All living kidney donor candidates undergo evaluation of GFR. Guidelines recommend measured GFR (mGFR), using either an endogenous filtration marker or creatinine clearance, rather than estimated GFR (eGFR), but measurement methods are difficult, time consuming and costly. We investigated whether GFR estimated from serum creatinine (eGFRcr) with or without sequential cystatin C is sufficiently accurate to identify donor candidates with high probability that mGFR is above or below thresholds for clinical decision making. We combined the pretest probability for mGFR thresholds <60, <70, ≥80, and ≥90 mL/min per 1.73 m2 based on demographic characteristics (from the National Health and Nutrition Examination Survey) with test performance of eGFR (categorical likelihood ratios from the Chronic Kidney Disease Epidemiology Collaboration) to compute posttest probabilities. Using data from the Scientific Registry of Transplant Recipients, 53% of recent living donors had predonation eGFRcr high enough to ensure ≥95% probability that predonation mGFR was ≥90 mL/min per 1.73 m2, suggesting that mGFR may not be necessary in a large proportion of donor candidates. We developed a Web-based application to compute the probability, based on eGFR, that mGFR for a donor candidate is above or below a range of thresholds useful in living donor evaluation and selection. In this article, the authors evaluate the accuracy of estimated GFR compared to measured GFR for evaluation of candidates for living kidney donation, and provide a website for using creatinine and cystatin C to compute estimated GFR and its accuracy.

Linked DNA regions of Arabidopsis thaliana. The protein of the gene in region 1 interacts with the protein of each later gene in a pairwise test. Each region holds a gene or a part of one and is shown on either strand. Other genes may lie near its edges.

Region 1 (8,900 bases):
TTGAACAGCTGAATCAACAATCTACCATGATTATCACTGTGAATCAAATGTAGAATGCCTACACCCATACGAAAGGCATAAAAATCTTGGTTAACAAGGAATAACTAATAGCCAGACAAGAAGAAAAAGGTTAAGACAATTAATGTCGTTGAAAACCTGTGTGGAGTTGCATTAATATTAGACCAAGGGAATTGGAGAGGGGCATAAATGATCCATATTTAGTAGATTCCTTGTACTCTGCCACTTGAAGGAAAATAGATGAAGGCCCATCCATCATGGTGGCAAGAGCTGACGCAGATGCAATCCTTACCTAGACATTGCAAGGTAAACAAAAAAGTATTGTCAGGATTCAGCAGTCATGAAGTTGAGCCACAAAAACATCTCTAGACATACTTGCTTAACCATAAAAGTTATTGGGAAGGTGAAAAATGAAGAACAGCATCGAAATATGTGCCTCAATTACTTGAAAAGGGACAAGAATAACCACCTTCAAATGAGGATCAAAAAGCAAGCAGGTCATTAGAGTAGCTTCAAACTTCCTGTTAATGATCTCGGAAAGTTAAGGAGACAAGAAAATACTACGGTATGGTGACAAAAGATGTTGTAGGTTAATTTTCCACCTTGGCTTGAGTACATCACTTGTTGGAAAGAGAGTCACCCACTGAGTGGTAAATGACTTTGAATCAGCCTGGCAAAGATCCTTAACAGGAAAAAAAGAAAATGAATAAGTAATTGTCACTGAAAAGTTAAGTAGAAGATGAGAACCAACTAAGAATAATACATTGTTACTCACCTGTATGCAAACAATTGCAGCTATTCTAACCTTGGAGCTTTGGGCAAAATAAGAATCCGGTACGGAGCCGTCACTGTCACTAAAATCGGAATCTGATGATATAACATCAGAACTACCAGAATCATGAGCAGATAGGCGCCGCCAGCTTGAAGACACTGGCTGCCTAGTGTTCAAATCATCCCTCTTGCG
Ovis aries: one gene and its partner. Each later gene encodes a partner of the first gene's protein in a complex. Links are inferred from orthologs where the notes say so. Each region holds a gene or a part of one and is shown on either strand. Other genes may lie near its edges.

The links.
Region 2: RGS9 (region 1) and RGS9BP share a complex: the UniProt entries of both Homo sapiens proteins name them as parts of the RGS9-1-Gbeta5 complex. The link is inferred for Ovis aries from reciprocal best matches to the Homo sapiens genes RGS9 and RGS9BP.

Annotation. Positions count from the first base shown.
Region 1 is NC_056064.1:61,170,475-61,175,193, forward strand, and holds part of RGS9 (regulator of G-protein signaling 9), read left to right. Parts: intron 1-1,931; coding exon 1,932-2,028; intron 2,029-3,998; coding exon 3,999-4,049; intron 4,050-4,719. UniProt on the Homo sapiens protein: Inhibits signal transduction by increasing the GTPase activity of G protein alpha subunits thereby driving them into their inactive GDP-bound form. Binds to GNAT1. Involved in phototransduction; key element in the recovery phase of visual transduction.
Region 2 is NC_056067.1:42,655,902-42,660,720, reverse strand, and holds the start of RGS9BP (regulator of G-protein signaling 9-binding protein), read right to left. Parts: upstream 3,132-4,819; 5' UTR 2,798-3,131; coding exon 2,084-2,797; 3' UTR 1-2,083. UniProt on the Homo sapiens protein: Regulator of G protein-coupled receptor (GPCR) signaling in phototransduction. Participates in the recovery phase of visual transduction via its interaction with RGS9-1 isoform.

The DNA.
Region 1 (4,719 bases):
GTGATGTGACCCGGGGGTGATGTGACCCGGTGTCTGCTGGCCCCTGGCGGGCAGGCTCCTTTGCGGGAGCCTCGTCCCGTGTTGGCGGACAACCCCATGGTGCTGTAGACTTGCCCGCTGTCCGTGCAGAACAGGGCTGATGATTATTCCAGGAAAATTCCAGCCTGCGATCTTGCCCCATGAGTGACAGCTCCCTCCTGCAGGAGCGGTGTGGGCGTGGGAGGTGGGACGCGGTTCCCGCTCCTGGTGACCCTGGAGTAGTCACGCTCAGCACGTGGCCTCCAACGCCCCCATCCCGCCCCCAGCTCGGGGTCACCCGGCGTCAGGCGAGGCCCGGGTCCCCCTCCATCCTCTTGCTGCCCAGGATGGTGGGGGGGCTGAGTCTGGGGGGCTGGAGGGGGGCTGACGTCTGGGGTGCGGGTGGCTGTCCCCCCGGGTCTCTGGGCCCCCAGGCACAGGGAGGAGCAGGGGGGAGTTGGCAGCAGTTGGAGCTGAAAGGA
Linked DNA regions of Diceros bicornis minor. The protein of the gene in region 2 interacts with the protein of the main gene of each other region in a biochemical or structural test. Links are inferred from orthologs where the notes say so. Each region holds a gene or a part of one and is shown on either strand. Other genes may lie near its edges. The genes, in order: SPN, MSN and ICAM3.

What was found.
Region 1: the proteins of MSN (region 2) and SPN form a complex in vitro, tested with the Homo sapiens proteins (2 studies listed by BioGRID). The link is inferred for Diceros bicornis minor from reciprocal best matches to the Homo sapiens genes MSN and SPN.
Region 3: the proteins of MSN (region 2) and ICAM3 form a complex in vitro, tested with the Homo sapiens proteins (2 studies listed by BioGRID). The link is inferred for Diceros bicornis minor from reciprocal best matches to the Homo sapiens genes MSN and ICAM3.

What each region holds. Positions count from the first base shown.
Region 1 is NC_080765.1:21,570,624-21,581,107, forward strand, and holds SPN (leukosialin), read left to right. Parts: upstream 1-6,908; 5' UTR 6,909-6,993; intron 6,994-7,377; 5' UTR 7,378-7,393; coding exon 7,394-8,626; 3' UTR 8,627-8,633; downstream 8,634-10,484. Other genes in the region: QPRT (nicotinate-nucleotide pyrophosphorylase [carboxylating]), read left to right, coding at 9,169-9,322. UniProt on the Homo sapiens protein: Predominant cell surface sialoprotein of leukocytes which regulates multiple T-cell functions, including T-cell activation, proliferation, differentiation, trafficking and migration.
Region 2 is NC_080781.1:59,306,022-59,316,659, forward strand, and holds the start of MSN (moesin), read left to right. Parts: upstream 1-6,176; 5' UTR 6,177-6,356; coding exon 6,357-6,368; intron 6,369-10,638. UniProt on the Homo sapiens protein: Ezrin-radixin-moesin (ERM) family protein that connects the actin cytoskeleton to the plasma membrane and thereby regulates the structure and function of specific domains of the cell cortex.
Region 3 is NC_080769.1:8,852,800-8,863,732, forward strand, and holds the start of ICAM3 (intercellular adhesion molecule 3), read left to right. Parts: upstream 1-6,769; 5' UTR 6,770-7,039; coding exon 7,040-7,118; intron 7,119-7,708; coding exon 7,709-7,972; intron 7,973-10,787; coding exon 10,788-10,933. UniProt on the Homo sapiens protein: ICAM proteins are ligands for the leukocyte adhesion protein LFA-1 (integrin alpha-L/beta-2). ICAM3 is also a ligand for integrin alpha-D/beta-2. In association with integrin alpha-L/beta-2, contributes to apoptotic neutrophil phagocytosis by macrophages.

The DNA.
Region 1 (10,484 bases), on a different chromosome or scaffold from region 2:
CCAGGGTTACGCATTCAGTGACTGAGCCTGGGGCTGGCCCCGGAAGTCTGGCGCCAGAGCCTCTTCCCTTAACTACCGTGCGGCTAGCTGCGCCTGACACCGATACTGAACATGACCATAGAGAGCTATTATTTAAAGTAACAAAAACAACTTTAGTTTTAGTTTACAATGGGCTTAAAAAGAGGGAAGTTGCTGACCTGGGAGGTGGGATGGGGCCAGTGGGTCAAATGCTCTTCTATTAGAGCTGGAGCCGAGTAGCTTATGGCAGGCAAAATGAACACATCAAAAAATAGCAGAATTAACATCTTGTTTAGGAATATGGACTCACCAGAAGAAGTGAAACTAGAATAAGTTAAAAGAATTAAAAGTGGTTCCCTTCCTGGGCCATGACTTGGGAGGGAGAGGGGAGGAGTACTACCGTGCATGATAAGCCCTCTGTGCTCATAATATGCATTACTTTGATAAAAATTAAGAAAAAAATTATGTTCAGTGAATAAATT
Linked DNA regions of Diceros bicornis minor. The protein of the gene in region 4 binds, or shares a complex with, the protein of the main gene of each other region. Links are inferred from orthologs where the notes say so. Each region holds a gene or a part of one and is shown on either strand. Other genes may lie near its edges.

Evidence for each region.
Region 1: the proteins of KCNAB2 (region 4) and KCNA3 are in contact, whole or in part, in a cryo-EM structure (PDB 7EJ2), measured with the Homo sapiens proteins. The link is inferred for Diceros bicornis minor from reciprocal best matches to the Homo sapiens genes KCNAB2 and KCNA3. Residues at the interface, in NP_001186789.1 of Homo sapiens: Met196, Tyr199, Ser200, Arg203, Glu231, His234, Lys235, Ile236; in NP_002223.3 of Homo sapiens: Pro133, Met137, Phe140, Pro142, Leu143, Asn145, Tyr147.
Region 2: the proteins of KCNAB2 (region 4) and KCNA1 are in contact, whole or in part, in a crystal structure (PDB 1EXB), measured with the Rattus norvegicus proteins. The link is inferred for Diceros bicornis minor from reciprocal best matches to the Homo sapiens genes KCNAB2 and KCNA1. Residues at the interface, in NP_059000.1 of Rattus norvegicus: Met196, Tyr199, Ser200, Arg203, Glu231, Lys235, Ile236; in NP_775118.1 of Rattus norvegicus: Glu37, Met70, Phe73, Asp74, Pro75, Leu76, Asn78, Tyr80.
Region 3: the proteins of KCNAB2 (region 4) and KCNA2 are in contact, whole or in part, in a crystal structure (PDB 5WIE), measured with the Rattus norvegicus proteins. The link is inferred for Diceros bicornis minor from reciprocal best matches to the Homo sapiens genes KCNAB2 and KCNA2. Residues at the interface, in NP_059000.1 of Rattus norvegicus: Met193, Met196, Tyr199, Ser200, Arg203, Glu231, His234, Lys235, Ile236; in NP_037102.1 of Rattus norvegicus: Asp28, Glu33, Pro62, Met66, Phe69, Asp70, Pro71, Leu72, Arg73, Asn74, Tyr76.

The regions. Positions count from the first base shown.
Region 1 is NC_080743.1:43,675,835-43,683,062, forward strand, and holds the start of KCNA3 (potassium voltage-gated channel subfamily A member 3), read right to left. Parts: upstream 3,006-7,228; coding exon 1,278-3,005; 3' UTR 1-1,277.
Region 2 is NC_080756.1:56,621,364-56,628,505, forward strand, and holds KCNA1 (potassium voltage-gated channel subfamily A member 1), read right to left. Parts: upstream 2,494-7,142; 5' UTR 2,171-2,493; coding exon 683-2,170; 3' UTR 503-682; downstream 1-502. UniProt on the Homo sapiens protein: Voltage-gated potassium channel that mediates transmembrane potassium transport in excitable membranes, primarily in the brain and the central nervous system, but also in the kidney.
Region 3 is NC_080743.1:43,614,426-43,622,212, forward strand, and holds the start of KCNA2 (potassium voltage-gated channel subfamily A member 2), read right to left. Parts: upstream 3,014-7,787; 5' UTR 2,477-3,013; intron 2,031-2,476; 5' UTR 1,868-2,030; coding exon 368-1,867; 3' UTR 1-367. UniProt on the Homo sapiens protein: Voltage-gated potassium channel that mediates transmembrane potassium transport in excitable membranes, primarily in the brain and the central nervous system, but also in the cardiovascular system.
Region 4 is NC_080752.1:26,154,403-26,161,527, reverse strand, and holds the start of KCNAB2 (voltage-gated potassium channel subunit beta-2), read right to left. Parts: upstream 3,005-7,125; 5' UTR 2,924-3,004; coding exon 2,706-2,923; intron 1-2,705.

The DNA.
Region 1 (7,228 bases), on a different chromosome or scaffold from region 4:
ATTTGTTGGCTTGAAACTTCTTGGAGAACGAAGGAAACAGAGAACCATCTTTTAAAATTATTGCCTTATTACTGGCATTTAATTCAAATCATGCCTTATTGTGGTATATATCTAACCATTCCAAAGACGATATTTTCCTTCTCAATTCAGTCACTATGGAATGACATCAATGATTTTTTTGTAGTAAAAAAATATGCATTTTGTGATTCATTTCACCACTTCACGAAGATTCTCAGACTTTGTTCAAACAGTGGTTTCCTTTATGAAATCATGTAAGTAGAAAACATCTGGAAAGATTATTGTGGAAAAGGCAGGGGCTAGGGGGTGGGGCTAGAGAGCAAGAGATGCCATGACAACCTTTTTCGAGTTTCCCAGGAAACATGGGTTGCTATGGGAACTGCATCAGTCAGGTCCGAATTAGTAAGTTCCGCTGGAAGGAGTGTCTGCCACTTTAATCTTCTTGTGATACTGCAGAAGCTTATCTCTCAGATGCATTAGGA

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Copyright © 2015 The American Society of Transplantation and the American Society of Transplant Surgeons.